If you have a dog, you can most certainly remember the traits you love most about him, whether we are talking about sharp ears, gentle eyes or a wet nose.
But your dog can’t recognize you by his facial features, because despite the fact that they have developed facial expressions that persuade you to do whatever you want, researchers have found that, unlike humans, dogs do not have brain regions that respond specifically. girls.
“It’s amazing that she’s doing so well when it comes to reading the emotions that are identified on the faces, despite the fact that they don’t seem to have a brain designed to focus on them,” said Dr. Attila Andics, co-author of study at Eötvös Loránd University, Hungary.
The study noted differences in the functioning of the dogs’ brains
Andics and colleagues scanned the brains of 20 family dogs, including Labrador and Border Collie, along with the brains of 30 people.
Each participant, human or animal, was shown six sequences of 48 videos, which contained either the front or the back of a human or dog’s head.
The team found that certain regions of the dogs’ brains showed different activity depending on the species presented, with a greater response to videos containing images of dogs.
Interestingly, there was no difference in any region when the dogs were shown a human or dog face compared to the backs.
In contrast, the regions of the human brain showed a different activity depending on the image presented: the front or back of the head, in general, the faces generating a stronger response.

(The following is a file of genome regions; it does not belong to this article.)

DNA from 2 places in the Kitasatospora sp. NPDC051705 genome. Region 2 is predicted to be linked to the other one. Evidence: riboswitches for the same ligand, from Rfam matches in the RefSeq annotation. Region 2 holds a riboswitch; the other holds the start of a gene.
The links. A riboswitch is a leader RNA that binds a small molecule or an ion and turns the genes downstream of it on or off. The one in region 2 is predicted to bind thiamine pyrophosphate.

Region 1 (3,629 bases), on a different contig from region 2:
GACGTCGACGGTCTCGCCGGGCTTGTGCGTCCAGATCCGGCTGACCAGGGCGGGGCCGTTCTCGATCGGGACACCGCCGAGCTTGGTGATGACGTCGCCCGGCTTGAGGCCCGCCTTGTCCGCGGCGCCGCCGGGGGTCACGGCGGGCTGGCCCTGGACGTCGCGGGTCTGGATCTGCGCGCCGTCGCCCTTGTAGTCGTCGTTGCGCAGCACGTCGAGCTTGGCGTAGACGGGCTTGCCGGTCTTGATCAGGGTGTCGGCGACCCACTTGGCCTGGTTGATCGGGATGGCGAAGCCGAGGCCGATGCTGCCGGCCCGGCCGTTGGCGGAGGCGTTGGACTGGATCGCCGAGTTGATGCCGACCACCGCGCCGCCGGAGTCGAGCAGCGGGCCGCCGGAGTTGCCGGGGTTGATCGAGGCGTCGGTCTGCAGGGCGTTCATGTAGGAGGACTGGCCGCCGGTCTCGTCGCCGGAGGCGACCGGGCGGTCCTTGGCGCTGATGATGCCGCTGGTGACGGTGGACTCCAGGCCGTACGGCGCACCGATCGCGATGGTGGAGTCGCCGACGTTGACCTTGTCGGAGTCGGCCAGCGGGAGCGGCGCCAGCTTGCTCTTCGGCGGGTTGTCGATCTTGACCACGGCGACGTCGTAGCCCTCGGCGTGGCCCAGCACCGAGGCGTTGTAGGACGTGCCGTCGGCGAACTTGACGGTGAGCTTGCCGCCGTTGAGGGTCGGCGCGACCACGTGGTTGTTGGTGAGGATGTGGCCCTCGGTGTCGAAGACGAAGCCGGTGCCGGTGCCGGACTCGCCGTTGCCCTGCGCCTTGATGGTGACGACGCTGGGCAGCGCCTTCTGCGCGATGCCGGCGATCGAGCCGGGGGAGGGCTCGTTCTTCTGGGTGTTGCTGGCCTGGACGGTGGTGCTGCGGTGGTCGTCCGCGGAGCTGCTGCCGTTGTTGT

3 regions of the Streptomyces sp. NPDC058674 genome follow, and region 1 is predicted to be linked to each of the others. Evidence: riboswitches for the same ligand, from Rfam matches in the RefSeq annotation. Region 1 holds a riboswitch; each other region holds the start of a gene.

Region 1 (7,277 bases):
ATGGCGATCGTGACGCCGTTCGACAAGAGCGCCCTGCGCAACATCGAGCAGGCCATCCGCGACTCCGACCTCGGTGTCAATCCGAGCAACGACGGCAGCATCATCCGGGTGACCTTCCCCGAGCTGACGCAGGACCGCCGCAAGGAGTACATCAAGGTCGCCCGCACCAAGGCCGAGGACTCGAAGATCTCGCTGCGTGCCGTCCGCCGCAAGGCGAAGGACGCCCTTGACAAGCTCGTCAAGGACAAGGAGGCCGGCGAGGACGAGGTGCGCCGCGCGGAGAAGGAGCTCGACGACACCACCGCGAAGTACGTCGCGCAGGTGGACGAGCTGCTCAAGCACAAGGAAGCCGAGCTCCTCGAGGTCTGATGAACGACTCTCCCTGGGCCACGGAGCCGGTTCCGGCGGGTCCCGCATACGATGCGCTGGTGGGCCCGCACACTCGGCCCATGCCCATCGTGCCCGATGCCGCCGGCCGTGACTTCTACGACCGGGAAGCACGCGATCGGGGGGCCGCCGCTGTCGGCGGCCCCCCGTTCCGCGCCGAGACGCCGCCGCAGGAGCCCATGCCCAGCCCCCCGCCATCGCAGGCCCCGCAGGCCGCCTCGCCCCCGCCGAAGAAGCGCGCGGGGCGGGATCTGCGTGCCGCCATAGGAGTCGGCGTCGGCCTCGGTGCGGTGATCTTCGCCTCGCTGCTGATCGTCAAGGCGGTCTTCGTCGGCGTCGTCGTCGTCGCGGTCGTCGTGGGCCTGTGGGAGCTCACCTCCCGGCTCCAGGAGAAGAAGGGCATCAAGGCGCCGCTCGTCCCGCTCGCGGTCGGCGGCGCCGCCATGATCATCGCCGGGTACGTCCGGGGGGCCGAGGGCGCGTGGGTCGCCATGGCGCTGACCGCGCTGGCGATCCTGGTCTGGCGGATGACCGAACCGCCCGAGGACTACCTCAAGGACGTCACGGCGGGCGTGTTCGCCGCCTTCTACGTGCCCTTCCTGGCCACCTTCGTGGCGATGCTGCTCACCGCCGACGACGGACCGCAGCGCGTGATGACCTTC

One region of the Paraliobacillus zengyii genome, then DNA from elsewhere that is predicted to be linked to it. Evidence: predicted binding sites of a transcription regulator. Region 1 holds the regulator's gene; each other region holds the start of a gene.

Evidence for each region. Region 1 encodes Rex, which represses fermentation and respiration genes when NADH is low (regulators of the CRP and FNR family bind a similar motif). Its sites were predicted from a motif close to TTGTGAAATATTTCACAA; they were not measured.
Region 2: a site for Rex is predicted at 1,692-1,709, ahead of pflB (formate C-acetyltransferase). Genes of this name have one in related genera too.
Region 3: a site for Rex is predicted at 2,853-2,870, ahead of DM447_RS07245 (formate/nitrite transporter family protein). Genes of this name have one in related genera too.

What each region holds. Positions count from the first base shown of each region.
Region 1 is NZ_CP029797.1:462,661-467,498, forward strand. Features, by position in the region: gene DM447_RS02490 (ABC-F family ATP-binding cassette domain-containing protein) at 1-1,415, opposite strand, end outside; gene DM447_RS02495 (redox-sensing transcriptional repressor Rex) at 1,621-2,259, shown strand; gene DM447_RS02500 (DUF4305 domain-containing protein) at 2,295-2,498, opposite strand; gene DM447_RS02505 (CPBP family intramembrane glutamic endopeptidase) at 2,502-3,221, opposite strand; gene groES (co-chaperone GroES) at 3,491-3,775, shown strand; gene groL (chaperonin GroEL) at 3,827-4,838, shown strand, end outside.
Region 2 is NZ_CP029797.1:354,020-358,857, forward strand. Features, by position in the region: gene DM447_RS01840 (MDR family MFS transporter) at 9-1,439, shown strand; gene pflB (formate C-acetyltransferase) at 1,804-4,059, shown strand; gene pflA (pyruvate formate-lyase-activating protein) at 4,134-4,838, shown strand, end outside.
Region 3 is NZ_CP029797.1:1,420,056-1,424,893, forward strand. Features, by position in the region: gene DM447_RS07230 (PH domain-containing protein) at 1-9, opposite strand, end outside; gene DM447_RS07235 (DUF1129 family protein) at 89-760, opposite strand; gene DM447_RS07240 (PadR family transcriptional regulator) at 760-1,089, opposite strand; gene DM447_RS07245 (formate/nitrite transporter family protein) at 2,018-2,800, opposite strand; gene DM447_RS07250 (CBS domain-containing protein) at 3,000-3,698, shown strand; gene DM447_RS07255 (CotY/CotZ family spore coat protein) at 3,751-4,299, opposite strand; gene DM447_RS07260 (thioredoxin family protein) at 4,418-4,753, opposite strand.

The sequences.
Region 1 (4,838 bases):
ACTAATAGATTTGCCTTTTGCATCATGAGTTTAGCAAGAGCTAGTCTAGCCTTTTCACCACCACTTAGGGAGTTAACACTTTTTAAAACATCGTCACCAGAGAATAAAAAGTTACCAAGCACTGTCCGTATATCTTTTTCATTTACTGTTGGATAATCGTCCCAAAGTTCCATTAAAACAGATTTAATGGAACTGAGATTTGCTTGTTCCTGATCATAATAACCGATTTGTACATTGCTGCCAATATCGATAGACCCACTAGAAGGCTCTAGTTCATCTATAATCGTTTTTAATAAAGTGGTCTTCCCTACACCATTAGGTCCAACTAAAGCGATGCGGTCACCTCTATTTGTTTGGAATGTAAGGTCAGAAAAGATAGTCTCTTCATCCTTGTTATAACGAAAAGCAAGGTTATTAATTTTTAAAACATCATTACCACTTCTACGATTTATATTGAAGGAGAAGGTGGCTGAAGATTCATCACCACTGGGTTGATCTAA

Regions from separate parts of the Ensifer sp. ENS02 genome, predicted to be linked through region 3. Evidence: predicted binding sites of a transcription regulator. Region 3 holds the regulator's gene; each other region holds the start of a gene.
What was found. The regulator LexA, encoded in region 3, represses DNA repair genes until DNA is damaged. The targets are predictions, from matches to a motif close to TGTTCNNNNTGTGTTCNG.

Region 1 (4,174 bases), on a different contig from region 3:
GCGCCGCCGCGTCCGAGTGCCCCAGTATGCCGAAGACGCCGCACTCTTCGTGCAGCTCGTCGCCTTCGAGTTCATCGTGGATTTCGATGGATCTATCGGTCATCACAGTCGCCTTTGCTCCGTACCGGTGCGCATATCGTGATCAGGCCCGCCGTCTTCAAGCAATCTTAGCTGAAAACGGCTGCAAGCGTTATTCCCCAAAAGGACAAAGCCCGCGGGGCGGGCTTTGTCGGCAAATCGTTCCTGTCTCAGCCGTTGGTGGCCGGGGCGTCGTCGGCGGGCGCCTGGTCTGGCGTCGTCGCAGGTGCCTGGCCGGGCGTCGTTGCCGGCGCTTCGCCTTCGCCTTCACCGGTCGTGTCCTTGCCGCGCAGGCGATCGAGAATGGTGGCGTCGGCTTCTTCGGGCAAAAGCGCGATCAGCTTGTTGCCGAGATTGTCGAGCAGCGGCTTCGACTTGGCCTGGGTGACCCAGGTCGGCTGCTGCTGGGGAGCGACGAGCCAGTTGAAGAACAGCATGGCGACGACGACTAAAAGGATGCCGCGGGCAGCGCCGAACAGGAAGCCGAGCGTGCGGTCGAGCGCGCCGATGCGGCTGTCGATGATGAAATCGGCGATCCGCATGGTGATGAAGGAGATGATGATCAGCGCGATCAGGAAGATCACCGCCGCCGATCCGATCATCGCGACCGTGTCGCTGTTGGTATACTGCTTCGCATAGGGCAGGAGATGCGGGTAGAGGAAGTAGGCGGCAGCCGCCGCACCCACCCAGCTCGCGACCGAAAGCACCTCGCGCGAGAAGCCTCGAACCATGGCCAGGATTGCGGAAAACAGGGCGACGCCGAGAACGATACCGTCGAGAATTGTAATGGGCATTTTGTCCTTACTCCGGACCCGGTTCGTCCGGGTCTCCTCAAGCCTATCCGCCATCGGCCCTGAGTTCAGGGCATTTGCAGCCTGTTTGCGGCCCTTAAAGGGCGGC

A small subset of these regions also showed a difference between species, generally showing a stronger response in humans.
Where do these differences come from?
Andics said the subsequent analysis showed that dogs’ brains were primarily focused on whether the animal was looking at a dog or a human, while the human brain was primarily focused on the fact that there was a face.
The results suggest that when it comes to communication, dogs do not rely heavily on faces, but that does not mean that they completely ignore this factor.
Rather, the dog’s brain was not designed to focus specifically on faces, which could be related to the fact that animals take many cues from body movements.
“The face detection system present in dogs simply says ‘it’s a dog or a man’ and doesn’t really care about faces,” said Prof Sophie Scott, director of the Institute for Cognitive Neuroscience at University College London.
Therefore, the study’s findings suggest that our canine friends rely less on faces than on other information to recognize us. One of the main ways in which dogs know who their friends are and how they should interact with a person is smell.